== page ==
Federal agencies must migrate 20%, 50% and 80% of their network to fully native IPv6 operations by the end of FY 2023, FY 2024 and FY 2025 respectively, as well as a replacement plan for systems that cannot be migrated to IPv6. While they need to develop the plan by the end of FY21, they are also expected to update the Information Resource Management Strategic Plan as appropriate. Agencies can also use network management solutions such as Infoblox’s NetMRI to determine the most efficient path for meeting the 20% metric.
Work with external partners to identify systems that interface with federal information systems and develop plans to migrate all such connections to IPv6.
While OMB does not give a specific deadline for this step, it does require agencies to conduct an audit of their network environment and develop a plan to migrate any applicable connections to IPv6. Though it is fair to assume the identification of such connections would be accomplished in previous planning activities, agency leadership must account for (assign risk) non-compliant external connections. Considerations include: How will these non-compliant connections affect agency networks in the future? What’s the external partner’s transition plan (if any)? Are there other compliant eligible organizations that could replace the current external partner’s functionality? How can I mitigate any potential future threats by maintaining an IPv4 external connection?
Upgrade all public/external facing servers, services (e.g., web, email, DNS, and ISP services) and any internal applications that communicate externally on IPv6.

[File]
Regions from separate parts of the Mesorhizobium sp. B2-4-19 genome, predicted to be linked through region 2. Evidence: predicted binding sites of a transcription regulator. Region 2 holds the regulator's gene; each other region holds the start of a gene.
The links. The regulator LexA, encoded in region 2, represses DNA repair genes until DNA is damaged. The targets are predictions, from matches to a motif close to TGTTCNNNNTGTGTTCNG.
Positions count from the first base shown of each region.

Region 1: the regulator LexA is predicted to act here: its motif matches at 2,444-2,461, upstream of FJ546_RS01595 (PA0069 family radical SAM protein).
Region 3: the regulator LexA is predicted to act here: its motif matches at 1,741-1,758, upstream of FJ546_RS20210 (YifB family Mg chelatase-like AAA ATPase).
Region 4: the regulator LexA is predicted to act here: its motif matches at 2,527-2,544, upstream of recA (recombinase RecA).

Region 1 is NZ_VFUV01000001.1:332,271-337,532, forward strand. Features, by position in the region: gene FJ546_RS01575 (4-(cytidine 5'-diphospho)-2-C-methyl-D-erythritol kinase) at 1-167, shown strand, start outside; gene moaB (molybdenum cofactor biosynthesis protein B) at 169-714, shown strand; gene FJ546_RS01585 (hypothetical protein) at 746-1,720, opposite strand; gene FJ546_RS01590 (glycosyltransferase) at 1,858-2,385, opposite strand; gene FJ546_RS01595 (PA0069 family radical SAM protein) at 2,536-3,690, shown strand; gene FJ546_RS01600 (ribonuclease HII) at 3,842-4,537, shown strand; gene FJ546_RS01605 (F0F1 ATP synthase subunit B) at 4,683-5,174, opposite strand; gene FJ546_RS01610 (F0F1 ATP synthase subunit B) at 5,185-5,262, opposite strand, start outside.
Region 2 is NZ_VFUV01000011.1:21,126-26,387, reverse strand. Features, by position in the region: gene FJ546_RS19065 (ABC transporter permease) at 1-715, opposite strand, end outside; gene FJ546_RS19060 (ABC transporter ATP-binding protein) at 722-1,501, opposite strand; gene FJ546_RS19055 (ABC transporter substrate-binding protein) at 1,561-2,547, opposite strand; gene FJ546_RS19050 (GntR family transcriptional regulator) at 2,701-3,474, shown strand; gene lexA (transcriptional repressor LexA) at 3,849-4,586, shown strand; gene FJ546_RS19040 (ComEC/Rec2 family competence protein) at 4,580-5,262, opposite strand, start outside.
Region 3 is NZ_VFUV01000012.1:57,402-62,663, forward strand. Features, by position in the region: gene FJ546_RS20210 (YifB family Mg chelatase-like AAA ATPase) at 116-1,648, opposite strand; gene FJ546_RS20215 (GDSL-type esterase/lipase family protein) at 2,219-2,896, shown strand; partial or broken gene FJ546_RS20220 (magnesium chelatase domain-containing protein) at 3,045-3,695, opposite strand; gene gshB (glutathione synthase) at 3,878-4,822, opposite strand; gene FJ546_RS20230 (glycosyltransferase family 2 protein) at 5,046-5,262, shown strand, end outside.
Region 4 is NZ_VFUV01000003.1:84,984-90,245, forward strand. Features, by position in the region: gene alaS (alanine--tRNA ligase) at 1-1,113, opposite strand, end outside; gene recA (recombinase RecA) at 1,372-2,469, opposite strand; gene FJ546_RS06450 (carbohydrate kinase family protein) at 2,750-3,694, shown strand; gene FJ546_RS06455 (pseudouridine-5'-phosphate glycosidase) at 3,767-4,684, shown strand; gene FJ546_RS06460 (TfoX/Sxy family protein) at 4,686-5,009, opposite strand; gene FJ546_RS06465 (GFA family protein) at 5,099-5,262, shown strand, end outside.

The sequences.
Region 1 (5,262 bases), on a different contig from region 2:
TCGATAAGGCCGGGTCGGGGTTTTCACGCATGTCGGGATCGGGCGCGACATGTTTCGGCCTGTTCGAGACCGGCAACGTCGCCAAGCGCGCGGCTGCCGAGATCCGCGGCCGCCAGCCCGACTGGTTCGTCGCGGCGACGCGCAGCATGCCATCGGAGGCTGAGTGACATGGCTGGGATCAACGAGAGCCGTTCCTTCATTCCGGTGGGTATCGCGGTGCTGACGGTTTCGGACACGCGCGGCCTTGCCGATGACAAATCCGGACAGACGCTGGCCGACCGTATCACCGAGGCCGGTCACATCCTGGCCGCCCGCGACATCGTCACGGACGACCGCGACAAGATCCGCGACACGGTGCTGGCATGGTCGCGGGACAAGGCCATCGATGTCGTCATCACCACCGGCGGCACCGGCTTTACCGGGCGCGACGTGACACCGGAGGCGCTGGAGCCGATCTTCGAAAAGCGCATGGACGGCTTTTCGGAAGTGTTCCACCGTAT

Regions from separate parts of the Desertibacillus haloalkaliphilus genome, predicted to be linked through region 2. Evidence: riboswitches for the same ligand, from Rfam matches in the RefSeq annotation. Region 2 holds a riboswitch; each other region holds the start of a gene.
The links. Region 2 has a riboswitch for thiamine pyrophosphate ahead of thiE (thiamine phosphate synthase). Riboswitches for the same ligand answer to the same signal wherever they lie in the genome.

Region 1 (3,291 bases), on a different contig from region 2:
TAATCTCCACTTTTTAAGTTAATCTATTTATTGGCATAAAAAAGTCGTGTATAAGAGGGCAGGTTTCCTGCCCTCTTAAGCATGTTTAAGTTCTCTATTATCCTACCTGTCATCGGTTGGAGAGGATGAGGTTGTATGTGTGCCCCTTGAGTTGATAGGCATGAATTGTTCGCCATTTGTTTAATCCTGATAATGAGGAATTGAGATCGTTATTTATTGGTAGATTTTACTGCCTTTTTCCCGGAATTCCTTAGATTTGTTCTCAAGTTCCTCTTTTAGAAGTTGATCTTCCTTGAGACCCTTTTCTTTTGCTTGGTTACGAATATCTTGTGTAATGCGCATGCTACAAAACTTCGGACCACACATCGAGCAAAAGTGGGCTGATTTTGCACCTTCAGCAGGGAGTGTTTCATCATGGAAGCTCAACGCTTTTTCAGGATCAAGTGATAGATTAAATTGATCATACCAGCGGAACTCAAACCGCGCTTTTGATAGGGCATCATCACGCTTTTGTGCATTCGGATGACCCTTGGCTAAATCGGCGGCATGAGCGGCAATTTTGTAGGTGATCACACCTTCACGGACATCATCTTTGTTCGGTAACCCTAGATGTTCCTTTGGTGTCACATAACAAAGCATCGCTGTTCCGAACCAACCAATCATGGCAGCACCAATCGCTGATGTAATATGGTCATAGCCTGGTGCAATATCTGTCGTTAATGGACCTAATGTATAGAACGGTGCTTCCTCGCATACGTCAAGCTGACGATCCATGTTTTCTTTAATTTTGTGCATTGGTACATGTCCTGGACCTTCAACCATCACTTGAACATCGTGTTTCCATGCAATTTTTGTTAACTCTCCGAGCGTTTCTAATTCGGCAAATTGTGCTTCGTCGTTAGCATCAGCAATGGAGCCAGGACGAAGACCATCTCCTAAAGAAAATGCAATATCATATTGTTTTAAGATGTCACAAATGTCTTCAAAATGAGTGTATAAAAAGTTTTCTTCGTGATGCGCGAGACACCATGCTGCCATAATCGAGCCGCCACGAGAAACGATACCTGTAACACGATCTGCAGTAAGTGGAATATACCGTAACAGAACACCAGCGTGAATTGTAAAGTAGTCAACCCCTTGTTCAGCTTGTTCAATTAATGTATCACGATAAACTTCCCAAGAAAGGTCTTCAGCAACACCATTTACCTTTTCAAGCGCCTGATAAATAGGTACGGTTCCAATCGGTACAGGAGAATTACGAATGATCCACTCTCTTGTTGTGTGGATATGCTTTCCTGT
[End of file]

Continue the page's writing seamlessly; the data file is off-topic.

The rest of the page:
While the previous steps put compliant organizations on their way to complying with this step, some agencies have stalled here, making only partial headway. For instance, some have stalled on enabling internal applications to communicate with IPv6. Others haven’t completed upgrades for all external facing services. The National Institute of Standards and Technology (NIST) has noted the patchwork progress towards meeting these IPv6 transition requirements.
This single memo exerts an outsized impact by creating urgency to rapidly adopt IPv6 in the federal space. Federal agencies using Infoblox’s secure DDI solutions can gain important insight into what is already deployed and operating in their environment along with data that is critical in developing an IPv6 adoption plan for agency-wide policy (one of OMB’s requirements). Designing and building an IPv6 address plan is impossible without visibility into the scope of the network, the networked devices that may be running in the future, and how much address space should be allocated. As many sectors have experienced over the last 18 months, the enterprise has expanded to meet the needs of remote work.
If your organization hasn’t complied with all components of the OMB’s M-21-07, World IPv6 Day is a great reminder to meet the mandate. Infoblox stands ready to assist agencies with proven IPv6-ready technologies, personnel, and experience necessary to efficiently and effectively execute these plans.